Table 2 Layers used in the wall

The roof of buildings is one of the most (Significant) and main parts that must be insulated. Insulating roofs by 35–45% will reduce energy consumption in buildings. Insulating the walls of houses prevents the penetration of heat and cold from outside the building into it. Wall insulation can reduce energy consumption in homes by 15%.

One of the strengths of this article that distinguishes it from other articles is that one of the innovations of this building on a large scale is the use of thermal insulation in the outer shell. The building causes the heat from natural heating sources such as solar radiation, heat from residents, and heat from electrical devices to remain inside and to be used as an auxiliary heating source.

As a result, if in this area with a high cooling demand, a suitable canopy is not provided on the windows, not only the indoor temperature becomes unbearable in the hot season, but also the cooling load of the building increases significantly and a lot of energy is needed to provide the necessary cooling. To prevent this, awnings with appropriate depth should be installed on the windows of the buildings located in these areas. For this purpose, for latitudes of 25 to 37 degrees North and ows located in different geographical directions, awnings have been proposed that provide up to 100% shade on the window in hot weather. In order suitable canopy, various shapes can be provided for the canopy by using the angles suggested in the software, so that the three desired can be created on the entire window in addition to the freedom in designing and preserving the beauty (Zahedi et al. 2022b).

$$W\, = \,DR \times tg \, \left( {Z - N} \right)$$

W: the width of the shade and from the side of the shade, D R: shade depth, the direction of radiation Z-N: the angle between the perpendicular to the window and true south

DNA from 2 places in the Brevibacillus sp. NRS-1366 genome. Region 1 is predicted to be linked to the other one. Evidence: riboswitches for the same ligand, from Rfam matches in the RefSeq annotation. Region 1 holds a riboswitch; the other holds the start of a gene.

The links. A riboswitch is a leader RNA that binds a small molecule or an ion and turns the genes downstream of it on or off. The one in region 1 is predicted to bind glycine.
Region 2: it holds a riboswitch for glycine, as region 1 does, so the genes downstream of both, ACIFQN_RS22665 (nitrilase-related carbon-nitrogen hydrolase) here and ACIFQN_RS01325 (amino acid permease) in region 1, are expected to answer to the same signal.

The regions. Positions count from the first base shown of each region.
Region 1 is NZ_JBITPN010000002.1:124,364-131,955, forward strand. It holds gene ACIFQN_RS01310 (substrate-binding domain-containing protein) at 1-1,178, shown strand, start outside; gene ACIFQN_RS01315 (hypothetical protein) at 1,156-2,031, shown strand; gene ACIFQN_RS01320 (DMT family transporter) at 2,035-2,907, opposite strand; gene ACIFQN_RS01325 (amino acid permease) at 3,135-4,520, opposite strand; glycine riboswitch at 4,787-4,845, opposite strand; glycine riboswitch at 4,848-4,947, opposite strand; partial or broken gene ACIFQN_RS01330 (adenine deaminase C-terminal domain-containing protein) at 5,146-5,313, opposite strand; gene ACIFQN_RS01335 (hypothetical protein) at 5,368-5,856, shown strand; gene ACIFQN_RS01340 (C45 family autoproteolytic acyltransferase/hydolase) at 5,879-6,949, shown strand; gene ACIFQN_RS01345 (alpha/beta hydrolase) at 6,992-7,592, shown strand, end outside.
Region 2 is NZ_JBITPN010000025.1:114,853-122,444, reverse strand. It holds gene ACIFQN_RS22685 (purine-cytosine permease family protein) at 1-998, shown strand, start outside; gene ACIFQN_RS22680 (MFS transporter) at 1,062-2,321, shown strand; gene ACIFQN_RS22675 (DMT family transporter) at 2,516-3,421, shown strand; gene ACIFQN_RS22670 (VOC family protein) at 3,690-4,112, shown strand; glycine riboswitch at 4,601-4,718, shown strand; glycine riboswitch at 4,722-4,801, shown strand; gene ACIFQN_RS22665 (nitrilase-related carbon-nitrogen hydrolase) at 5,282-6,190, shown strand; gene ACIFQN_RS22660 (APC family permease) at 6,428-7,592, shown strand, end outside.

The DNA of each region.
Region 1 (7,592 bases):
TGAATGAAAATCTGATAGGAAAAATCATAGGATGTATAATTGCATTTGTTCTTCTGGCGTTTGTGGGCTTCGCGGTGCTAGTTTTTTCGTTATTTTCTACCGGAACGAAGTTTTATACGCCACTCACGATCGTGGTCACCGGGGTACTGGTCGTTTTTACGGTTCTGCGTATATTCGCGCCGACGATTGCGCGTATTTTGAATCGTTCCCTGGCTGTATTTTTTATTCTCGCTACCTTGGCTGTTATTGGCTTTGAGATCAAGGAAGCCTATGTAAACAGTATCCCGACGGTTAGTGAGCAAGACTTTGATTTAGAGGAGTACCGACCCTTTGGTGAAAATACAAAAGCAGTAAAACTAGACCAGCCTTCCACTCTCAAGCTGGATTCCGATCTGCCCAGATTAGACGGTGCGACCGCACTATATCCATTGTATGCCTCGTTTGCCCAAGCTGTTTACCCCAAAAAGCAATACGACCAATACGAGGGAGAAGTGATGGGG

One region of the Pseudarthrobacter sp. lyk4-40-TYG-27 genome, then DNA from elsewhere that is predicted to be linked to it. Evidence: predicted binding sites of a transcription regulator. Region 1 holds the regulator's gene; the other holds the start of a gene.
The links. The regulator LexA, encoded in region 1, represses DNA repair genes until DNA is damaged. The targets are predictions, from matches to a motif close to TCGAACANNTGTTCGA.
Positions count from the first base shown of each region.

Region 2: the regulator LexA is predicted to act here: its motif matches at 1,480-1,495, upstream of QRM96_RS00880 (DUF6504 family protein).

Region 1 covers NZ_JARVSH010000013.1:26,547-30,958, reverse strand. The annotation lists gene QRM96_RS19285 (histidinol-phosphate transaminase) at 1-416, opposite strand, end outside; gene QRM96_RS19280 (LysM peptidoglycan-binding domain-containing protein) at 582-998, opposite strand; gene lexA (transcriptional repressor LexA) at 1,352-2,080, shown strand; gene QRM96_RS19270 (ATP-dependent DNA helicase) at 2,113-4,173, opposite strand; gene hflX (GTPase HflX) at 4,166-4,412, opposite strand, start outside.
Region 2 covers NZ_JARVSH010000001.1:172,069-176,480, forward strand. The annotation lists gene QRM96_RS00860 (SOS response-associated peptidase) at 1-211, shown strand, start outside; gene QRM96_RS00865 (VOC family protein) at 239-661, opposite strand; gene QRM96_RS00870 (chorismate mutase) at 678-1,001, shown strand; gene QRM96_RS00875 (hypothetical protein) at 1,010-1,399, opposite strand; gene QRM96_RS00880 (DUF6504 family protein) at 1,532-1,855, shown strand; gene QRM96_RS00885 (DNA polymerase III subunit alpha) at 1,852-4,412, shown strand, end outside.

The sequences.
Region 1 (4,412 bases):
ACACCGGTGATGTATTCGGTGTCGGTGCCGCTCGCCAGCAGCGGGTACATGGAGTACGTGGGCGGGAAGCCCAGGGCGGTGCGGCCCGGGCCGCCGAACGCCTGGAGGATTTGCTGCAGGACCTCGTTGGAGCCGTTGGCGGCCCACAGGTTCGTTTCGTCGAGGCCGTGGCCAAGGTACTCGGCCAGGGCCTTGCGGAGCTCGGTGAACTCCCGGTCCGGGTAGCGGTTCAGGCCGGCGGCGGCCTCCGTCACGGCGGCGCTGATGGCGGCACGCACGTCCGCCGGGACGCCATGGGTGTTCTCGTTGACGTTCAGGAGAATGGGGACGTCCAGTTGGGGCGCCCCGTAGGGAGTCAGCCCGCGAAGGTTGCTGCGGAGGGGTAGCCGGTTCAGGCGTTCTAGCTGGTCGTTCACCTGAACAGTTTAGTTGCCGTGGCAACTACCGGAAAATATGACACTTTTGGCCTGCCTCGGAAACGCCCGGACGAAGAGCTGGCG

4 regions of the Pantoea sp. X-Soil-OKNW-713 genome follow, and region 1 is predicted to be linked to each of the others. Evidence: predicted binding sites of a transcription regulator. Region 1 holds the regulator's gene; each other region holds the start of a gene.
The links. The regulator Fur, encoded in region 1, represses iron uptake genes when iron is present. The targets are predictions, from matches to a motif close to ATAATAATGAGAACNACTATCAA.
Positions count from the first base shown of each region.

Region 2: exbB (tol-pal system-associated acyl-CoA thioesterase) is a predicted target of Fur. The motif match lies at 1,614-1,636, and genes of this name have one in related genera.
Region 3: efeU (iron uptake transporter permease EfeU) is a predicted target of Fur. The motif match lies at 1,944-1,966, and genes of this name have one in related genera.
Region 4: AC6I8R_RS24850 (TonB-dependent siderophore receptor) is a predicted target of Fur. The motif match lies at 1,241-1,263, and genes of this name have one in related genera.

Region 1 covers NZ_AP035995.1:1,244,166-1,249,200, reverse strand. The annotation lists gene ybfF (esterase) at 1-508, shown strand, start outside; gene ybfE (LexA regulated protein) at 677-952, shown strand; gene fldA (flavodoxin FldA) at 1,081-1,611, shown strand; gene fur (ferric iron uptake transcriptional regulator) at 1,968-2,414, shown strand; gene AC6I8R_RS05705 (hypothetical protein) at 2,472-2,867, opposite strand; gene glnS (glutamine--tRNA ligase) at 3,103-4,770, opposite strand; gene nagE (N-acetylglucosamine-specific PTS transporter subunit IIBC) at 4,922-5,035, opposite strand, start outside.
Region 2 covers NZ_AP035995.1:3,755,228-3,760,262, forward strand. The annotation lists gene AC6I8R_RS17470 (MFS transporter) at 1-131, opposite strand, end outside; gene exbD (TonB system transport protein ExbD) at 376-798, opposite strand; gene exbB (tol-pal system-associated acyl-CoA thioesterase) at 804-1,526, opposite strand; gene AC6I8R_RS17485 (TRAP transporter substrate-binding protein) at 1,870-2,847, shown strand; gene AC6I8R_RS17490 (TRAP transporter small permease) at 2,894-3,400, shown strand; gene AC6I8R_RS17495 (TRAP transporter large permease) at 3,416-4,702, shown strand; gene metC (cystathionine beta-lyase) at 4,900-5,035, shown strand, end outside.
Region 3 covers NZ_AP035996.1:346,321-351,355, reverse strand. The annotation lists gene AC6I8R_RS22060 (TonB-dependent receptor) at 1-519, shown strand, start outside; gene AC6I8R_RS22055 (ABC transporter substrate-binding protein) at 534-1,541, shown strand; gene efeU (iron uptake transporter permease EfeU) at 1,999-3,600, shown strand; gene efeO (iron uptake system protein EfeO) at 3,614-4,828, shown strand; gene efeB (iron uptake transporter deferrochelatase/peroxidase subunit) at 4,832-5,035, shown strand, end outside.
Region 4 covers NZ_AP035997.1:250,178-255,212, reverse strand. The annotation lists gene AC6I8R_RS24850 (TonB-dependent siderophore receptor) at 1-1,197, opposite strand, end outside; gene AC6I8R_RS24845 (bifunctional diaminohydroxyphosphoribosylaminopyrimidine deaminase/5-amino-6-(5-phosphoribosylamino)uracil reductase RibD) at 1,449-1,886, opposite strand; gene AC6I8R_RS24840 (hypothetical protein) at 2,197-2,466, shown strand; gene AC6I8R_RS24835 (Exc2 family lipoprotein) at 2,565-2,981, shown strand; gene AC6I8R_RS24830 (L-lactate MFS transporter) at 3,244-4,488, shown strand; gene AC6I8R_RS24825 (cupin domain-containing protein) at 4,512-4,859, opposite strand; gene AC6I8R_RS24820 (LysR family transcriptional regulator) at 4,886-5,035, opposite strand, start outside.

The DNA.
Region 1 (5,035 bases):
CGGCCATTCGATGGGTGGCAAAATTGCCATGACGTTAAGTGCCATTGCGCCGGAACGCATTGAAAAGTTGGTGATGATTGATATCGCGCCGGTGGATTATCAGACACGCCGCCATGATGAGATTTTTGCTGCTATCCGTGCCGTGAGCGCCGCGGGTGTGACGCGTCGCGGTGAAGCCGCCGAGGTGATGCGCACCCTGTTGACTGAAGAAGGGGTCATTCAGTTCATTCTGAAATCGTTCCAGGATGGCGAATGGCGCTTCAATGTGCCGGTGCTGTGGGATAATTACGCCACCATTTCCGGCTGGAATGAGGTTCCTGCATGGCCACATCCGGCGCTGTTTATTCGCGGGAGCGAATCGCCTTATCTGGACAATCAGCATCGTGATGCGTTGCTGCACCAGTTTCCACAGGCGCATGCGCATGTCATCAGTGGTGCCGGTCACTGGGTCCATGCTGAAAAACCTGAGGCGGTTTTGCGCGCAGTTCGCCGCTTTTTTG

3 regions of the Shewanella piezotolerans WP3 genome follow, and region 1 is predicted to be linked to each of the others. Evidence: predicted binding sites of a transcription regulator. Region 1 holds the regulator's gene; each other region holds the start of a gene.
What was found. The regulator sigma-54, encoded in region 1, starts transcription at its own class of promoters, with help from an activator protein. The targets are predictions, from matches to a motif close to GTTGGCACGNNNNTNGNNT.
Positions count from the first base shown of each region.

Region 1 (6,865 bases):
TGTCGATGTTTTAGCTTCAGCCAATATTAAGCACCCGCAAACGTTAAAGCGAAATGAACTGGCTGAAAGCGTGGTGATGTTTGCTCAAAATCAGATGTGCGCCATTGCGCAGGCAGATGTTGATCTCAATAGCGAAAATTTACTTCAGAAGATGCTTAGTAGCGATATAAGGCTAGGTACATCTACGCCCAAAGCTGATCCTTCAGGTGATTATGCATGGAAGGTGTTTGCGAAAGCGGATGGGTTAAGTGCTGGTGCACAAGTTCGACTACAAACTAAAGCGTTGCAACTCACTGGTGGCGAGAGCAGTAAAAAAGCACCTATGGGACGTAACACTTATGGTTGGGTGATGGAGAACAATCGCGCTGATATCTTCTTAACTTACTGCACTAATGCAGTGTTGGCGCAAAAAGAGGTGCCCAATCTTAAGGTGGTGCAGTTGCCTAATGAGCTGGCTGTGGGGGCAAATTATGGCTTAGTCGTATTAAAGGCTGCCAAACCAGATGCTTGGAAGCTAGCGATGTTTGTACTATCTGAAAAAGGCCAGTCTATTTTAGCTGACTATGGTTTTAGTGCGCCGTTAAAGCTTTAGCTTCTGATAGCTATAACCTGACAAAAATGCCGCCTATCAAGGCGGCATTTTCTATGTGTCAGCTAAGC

Also, in this settlement, according to the climatic conditions of cold winter and hot summer and the energy supply of the building for heating and cooling, renewable energy such as solar energy has been used. It has been discussed in the report, but one of the important points is that among the cases of using solar energy:

Hot water supply In active solar systems, hot water is mainly provided by solar water heaters using flat collectors.

Providing the required cold: cooling is done by solar energy in different ways, including absorption systems. Providing the required cooling capacity of buildings during the heat period is provided by absorption systems in such a way that the heat required by absorption generator chillers is provided by solar systems such as flat collectors with high efficiency, etc.

Providing lighting The lighting of the building should also be provided using photovoltaic cells. That is, by calculating the energy required to light the building, the number of photovoltaic panels (each panel is formed by placing several cells in parallel), and the capacity of the required storage battery is determined, and as a result, the lighting required for the building will be provided by using solar panels and a charge regulator (which prevents excessive charging and discharging of the battery). Since a lot of energy is spent on heating and cooling buildings every day, it is very important and useful to design and implement a building that can take maximum use of solar energy. The art of designing this building is that it is designed in a standard way and exposed to sunlight so that they can use this light even naturally, which is called a passive heating system, such a system provides the possibility that the building works without the need of fossil energy and ultimately with very little energy consumption, and it is oriented so that one of the main walls and many of the windows face south. Insulation work and the use of suitable windows (double-glazed glass) have been used in this sample. Also, some windows facing east and west have good shade for summer. South windows can also be protected with canopies. Curtains and internal insulating shades can also be useful. They are used in these buildings and compared with the normal state.

Scenario 2—using PV- cells to ZEB (zero energy building)

A large part of the energy produced in the country is spent in buildings and to produce comfortable temperature conditions. This not only imposes a significant cost on the economy to produce this energy, but also reduces the country’s export power in the field of energy. Therefore, energy management in the building is of great importance. In industrialized countries, the increase in oil prices in 1973 forced these countries to pay more serious attention to the issue of energy production in other ways (other than the use of fossil fuels). In addition, taking into account the plan to remove the subsidy paid by the government in the energy sector, from now on this cost will be imposed on consumers and will form a large part of the household budget. According to the order, reducing the energy consumption in the building, in addition to the growth of the national economy, will also reduce household expenses and improve people’s living standards.